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Reporter can keep sources secret in Colorado theater shooting - court

By Daniel Wiessner ALBANY, New York (Reuters) - A Fox News reporter will not have to divulge the confidential sources who provided information for her story on the 2012 mass shooting at a Colorado movie theater, New York's highest court ruled on Tuesday, reversing two lower court rulings. New York State's Court of Appeals said ordering Manhattan-based reporter Jana Winter to testify in a Colorado court, where she would be asked to reveal her sources, would undermine New York's long history of freedom of the press.

Fox reporter goes to top NY court in bid to keep Colorado theatre shooting sources secret

ALBANY, N.Y. - New York's highest court will decide whether state law protects a Fox News reporter from revealing confidential sources from a story about James Holmes, who's accused of killing 12 people in a suburban Denver movie theatre last year. Holmes' lawyers want Jana Winters, who works at New York-based Fox News, brought to a Colorado courtroom to name two law officers who told her Holmes had mailed a notebook depicting violence to a psychiatrist. They argue the sources violated a gag order, may have later lied under oath about that and won't be credible as trial witnesses.

California governor signs law expanding protections for journalists

By Sharon Bernstein SACRAMENTO, California (Reuters) - California Governor Jerry Brown signed a law on Thursday to give journalists in the state five days' notice before government agencies serve subpoenas on their records held by third parties, such as phone companies and internet service providers. The law, which was approved by unanimous votes in the California Assembly and Senate, expands on the state's existing shield law for journalists and will apply to subpoenas sought in state courts.

California governor signs bill protecting reporters' phone records

SACRAMENTO, Calif. - Gov. Jerry Brown signed a bill Thursday requiring state officials to give journalists five days' notice before they issue subpoenas for telephone records. The legislation was drafted by Democratic state Sen. Ted Lieu of Torrance, who sought the measure to give media outlets greater protection after it was disclosed that the U.S. Department of Justice had retrieved telephone logs of Associated Press journalists.

U.S. Senate Judiciary Committee passes media shield law

WASHINGTON (Reuters) - The U.S. Senate Judiciary Committee approved legislation on Thursday to protect reporters from being forced to reveal confidential sources, with exceptions in national security and other cases. The Free Flow of Information Act, which had bipartisan support, was passed by the panel in a 13-5 vote and sent to the full Senate for consideration.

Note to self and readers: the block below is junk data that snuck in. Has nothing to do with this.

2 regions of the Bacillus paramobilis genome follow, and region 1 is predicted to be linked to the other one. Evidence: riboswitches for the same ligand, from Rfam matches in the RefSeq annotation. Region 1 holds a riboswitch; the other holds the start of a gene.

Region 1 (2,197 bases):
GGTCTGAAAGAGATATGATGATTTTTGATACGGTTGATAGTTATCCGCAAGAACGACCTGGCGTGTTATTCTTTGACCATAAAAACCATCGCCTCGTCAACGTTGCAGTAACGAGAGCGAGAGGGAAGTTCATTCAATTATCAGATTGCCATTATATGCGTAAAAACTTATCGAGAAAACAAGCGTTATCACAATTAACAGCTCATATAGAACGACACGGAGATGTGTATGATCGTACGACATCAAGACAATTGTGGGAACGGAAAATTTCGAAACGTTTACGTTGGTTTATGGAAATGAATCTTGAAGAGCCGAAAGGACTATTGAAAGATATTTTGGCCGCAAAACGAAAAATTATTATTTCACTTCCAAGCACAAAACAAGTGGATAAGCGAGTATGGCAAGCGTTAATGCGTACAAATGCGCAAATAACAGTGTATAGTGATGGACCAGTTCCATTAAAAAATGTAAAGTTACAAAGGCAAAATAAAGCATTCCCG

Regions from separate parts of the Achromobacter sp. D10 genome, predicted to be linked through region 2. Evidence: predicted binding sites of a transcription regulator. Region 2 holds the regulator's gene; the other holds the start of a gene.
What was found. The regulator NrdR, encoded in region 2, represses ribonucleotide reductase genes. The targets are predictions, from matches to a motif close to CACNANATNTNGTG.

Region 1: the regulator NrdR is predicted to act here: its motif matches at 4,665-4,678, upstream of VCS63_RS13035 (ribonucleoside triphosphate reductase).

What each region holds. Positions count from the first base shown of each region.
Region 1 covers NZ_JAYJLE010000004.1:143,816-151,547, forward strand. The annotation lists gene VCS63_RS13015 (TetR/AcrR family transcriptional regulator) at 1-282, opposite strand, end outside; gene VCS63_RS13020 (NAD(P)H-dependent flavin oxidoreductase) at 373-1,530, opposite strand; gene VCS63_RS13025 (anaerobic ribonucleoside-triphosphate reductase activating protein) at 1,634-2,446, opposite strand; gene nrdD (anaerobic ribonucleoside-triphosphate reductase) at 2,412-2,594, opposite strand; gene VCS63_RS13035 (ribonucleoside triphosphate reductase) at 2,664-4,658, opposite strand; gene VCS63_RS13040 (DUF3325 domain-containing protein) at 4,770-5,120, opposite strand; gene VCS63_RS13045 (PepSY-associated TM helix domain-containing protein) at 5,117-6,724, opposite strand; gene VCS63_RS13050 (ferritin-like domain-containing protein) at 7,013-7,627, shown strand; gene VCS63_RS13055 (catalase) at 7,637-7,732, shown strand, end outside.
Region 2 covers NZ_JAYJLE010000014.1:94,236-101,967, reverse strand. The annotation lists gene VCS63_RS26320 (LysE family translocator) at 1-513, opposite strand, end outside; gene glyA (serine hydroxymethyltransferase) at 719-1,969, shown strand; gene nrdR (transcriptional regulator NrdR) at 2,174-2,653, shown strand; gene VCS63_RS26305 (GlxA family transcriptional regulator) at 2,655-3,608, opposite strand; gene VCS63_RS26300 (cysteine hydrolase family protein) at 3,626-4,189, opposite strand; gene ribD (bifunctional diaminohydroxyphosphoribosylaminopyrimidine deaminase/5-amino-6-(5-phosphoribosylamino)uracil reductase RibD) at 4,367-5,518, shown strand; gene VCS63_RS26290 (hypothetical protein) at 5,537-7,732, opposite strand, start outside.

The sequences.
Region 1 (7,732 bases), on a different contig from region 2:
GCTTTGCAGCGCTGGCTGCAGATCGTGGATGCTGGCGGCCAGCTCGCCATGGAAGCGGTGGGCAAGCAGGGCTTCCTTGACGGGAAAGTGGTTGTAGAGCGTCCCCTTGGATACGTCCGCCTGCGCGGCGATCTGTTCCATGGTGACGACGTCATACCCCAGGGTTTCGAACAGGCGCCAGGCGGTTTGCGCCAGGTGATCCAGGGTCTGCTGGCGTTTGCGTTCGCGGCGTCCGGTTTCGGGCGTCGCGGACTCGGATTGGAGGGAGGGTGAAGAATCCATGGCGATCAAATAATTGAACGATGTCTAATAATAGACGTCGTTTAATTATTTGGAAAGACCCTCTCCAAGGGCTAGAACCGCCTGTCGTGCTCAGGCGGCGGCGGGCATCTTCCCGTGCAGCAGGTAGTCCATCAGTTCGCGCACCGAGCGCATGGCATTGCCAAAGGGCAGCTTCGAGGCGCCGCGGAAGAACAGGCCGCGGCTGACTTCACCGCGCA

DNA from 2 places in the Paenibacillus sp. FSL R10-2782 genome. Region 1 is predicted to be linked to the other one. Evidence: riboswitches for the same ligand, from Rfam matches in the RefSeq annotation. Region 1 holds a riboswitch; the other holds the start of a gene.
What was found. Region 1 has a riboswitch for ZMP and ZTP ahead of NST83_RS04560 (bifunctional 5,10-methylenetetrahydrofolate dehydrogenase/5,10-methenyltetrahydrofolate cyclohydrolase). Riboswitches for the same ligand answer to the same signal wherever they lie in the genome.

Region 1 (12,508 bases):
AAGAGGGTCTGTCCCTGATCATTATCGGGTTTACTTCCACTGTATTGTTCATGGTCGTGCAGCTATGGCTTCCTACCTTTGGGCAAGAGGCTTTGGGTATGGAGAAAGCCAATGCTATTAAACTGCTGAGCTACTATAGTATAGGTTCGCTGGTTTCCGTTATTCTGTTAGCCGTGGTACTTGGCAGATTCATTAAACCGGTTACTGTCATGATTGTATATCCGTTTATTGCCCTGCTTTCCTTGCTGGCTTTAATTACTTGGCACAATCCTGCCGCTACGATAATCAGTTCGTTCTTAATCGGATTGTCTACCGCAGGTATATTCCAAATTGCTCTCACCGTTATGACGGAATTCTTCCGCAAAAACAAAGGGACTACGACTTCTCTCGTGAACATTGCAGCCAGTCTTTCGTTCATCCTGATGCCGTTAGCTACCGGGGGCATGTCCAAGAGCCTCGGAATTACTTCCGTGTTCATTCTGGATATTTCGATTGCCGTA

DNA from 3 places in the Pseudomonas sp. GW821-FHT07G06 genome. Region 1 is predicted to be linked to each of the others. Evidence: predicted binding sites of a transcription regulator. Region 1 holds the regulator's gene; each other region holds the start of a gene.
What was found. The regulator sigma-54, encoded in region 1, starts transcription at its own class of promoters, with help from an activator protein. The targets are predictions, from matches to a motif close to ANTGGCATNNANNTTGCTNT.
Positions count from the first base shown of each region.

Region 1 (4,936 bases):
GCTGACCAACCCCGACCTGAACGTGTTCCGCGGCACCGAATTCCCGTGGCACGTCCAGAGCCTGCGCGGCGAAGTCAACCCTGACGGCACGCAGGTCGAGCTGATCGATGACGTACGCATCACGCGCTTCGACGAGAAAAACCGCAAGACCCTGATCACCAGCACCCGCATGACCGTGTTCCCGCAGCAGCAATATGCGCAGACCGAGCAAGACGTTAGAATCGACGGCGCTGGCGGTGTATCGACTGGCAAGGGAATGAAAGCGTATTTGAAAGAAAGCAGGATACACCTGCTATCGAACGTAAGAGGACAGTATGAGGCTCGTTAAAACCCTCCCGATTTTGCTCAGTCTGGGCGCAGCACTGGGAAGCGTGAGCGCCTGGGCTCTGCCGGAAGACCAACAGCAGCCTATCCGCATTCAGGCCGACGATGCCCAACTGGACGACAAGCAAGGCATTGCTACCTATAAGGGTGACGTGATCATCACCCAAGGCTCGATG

Australia's richest person loses media source case

Australia's richest person Gina Rinehart has lost a long-running legal bid to force a media group to hand over their source material in a messy dispute over her family's mining fortune. Rinehart had been trying to force West Australian Newspapers to surrender all letters, faxes, emails, legal advice, memos, text messages and recordings between their journalist Steve Pennells and her son, John Hancock.

U.S. court says reporter must testify in leak case

By Lawrence Hurley WASHINGTON (Reuters) - A federal appeals court ruled on Friday that a New York Times journalist must testify in a high-profile government leak case, saying journalists do not have special free speech protections.

U.S. court says reporter must testify in leak case

By Lawrence Hurley WASHINGTON (Reuters) - A federal appeals court ruled on Friday that the First Amendment right to free speech does not prevent a New York Times journalist from giving testimony in a high-profile government leak case.

U.S. government to limit ability to seize journalist records

By Lawrence Hurley WASHINGTON (Reuters) - The Justice Department on Friday proposed curbing the ability of prosecutors to seize reporters' records while investigating leaks to the media, after complaints that journalists' rights were violated in recent high-profile cases. A revised set of guidelines proposed by the department said that search warrants would not be sought against journalists carrying out "ordinary news-gathering activities."

Owner of doomed mall loses bid to keep hundreds of documents secret

TORONTO - The vast majority of documents the owner of the doomed Algo Centre Mall tried to keep secret are not privileged and should be turned over to the public inquiry probing last year's tragedy, a senior judge has found. In his ruling, Appeal Court Justice Stephen Goudge said he was persuaded that only a handful of the documents should be kept from the inquiry because they enjoy solicitor-client privilege.
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